* Treasurer Dan Rutherford’s gubernatorial campaign filed its D-2 yesterday. Rutherford reported raising $392,583.25 in the quarter and had $1,369,468.52 cash on hand.
Since Rutherford was the first gubernatorial candidate to file ahead of a Wednesday deadline to file quarterly campaign-disclosure reports, it was too early to tell how his warchest stacked up against other funds in the four-way Republican primary, including that belonging to wealthy private equity investor Bruce Rauner.
Rauner has pumped $2.24 million of his own funds into his campaign as of early January.
“We have a large number of contributors, unlike Rauner, who has large contributions,” Rutherford spokesperson Brian Sterling said. “We get letters every day from people who support Dan. What he’s doing is certainly more on the grassroots level, so if you look from that perspective, we’re doing good.”
The highest individual contribution among the $392,583 that rolled in to Rutherford’s campaign during the three-month period came from the T-N-T Truck and Trailer Service, a Lincoln-based roadside assistance business, which gave $20,500. One of the company’s bus operators, Paul Smith, also contributed $10,000.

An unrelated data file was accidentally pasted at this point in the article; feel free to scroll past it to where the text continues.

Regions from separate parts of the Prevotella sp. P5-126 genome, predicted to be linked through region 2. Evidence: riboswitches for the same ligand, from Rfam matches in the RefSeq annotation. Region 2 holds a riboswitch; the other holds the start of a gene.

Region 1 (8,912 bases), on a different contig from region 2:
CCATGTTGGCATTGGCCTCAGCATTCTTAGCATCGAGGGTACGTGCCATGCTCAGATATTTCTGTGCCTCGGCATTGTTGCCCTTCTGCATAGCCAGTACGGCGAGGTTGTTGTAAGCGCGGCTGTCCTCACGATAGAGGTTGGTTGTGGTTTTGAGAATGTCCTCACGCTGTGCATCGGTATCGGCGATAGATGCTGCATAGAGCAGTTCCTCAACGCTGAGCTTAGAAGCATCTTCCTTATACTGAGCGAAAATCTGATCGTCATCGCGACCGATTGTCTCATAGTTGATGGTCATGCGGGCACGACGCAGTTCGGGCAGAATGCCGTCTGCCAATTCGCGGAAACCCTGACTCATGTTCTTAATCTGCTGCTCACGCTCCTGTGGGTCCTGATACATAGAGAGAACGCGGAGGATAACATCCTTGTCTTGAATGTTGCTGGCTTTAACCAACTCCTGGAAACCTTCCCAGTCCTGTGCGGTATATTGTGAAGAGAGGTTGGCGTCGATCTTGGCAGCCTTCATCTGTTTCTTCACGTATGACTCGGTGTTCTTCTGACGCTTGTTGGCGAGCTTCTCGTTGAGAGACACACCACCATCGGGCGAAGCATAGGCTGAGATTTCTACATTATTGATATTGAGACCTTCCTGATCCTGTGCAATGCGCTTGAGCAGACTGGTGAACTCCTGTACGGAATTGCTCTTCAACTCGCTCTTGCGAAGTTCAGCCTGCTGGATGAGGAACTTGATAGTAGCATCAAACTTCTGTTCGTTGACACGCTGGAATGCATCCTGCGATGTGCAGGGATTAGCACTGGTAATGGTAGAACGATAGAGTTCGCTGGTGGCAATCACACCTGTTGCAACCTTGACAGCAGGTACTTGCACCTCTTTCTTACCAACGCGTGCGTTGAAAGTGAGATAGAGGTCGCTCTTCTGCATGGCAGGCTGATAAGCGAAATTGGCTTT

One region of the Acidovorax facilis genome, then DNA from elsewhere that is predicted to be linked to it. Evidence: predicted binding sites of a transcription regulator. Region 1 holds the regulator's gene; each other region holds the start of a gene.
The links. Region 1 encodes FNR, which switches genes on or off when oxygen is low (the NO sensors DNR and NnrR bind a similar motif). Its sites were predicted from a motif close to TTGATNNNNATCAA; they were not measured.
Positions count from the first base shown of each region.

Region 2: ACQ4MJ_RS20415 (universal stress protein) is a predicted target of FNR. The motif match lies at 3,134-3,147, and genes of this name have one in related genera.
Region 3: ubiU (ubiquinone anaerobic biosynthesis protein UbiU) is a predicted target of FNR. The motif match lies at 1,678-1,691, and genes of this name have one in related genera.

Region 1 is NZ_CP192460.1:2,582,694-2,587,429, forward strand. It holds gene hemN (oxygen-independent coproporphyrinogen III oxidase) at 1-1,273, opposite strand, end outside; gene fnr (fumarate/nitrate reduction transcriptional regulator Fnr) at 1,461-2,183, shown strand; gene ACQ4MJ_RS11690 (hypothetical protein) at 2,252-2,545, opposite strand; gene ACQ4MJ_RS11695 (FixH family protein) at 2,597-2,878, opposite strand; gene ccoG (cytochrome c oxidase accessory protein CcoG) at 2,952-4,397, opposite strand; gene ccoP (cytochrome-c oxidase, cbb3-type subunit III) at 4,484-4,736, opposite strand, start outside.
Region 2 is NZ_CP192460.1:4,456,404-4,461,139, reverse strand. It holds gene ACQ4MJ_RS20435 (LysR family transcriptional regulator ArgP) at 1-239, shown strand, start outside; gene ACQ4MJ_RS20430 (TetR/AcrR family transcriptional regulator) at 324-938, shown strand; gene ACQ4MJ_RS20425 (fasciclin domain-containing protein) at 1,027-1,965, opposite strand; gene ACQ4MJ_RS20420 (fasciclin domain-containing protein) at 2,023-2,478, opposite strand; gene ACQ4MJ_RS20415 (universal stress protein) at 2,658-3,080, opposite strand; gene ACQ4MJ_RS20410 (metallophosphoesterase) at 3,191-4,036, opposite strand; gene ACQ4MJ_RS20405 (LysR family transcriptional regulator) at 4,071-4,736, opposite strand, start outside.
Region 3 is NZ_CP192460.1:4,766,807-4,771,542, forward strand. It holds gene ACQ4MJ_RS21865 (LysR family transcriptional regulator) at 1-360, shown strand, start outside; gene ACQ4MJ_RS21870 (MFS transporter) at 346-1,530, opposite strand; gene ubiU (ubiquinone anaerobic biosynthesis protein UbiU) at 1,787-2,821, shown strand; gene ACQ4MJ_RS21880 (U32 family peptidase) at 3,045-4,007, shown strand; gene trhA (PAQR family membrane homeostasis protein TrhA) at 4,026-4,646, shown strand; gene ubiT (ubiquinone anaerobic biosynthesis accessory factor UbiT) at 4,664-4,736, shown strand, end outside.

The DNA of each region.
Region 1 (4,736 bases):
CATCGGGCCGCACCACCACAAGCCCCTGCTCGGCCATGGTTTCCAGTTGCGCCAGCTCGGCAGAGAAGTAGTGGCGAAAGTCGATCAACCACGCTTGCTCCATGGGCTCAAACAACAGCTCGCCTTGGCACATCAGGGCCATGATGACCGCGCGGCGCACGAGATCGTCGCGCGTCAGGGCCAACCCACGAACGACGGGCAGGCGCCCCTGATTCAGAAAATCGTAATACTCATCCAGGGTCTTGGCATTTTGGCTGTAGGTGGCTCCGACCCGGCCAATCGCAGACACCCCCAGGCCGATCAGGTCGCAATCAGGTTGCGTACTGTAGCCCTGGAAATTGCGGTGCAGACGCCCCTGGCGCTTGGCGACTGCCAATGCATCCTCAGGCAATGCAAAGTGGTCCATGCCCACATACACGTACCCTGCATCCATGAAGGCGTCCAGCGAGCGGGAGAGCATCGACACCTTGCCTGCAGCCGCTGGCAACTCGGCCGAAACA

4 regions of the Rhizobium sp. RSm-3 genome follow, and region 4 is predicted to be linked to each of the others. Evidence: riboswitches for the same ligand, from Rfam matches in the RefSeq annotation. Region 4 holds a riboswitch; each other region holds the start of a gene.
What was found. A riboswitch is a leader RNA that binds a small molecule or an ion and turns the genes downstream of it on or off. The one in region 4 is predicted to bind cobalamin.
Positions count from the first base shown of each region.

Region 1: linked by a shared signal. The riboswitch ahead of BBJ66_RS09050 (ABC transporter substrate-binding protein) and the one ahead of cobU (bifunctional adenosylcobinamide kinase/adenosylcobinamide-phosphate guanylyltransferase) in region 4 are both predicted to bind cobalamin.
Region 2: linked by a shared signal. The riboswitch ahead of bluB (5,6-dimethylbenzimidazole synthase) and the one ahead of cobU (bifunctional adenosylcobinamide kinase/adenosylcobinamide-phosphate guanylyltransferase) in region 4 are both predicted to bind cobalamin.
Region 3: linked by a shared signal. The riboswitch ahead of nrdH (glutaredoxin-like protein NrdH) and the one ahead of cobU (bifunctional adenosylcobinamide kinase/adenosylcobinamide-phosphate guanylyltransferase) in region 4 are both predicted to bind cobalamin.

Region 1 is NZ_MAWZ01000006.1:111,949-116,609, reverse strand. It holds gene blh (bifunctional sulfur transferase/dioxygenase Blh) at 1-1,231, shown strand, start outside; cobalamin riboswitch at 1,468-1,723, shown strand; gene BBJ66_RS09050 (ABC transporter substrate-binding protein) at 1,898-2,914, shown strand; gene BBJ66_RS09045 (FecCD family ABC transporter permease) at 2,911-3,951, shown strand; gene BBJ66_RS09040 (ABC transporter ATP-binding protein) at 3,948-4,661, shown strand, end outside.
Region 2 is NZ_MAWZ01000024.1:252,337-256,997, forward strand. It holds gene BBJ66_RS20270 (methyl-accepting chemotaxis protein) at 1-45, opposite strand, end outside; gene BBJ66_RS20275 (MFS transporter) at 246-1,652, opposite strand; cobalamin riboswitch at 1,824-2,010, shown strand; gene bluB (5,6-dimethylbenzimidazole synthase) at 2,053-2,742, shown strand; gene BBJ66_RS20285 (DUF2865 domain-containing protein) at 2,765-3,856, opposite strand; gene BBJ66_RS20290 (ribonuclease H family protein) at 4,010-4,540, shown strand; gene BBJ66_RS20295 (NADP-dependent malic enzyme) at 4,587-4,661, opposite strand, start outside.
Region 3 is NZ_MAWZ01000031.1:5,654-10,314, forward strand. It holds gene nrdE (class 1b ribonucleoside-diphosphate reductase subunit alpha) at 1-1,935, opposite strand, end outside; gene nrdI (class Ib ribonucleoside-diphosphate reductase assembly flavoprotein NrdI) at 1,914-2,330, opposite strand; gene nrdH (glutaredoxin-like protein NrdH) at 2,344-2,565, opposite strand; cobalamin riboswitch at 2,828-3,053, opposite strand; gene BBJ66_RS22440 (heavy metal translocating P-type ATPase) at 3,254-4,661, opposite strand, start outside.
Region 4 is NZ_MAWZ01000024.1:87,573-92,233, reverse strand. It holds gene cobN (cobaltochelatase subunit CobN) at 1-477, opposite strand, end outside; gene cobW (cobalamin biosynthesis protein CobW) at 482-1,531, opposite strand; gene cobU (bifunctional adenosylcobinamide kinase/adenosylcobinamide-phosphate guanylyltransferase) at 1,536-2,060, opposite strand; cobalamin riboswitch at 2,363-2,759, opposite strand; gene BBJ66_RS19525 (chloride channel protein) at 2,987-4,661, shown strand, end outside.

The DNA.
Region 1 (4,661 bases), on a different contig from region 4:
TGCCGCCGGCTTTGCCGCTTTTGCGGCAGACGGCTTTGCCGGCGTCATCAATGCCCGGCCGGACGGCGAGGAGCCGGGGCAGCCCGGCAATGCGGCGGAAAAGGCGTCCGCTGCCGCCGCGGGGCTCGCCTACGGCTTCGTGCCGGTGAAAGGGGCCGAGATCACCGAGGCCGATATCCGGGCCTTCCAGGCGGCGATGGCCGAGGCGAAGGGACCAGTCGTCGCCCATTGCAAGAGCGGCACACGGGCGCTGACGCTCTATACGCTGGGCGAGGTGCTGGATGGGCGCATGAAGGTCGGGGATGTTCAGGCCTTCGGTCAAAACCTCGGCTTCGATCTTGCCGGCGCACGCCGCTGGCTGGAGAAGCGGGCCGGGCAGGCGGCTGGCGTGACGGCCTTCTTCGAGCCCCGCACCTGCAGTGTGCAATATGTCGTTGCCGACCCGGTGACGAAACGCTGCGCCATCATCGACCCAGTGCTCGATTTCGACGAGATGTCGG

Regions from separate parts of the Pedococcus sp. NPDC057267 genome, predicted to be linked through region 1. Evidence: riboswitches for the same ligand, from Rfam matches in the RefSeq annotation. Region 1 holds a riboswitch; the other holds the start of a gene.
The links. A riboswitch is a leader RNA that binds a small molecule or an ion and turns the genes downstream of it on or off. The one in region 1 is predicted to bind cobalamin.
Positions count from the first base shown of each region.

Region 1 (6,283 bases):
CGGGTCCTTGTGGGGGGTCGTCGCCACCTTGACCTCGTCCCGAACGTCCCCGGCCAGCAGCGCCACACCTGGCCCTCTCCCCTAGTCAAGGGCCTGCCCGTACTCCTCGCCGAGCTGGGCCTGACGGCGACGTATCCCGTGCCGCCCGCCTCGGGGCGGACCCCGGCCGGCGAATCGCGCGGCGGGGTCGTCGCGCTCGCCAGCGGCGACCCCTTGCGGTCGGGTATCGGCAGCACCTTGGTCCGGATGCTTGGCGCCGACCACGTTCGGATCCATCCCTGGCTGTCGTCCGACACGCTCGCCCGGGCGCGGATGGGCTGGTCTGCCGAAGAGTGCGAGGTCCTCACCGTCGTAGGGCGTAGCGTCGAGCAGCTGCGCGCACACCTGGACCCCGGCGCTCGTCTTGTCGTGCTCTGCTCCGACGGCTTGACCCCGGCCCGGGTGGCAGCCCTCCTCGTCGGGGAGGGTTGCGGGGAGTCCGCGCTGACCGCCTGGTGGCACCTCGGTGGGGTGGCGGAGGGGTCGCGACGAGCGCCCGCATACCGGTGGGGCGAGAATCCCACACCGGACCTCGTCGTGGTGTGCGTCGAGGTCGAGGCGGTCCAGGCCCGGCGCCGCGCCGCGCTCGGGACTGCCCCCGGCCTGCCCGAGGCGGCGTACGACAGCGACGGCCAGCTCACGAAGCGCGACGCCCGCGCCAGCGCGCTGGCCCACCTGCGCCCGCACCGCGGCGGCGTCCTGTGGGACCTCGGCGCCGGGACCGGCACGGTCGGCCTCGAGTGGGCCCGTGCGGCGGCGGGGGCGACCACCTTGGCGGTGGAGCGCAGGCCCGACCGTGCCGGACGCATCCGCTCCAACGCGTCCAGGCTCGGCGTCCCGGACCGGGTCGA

* Rauner, by the way, filed an A-1 the other day which included this disclosure…
So, his statewide “Shake Up Express” tour bus was a loaner from a multi-millionaire real estate developer. That fits.
* And speaking of Rauner’s bus tour…
Farren’s, at 308 N. Randolph St., was listed on Rauner’s campaign itinerary as the last of seven Champaign stops Friday.
But no one had checked with Farren’s owner Carolyn Farren. She stopped Rauner from coming into the crowded restaurant.
“I introduced myself. He introduced himself and I said, ‘I’m sorry but you’re not going to be allowed to come in and campaign here. I had no advance knowledge of this event. It wasn’t cleared with me,’” Farren recalled. “I said, ‘It’s not because you’re a Republican or a Democrat. It has nothing to do with a political party. I just said that our restaurant is not a place for political campaigning.’ He was nice.”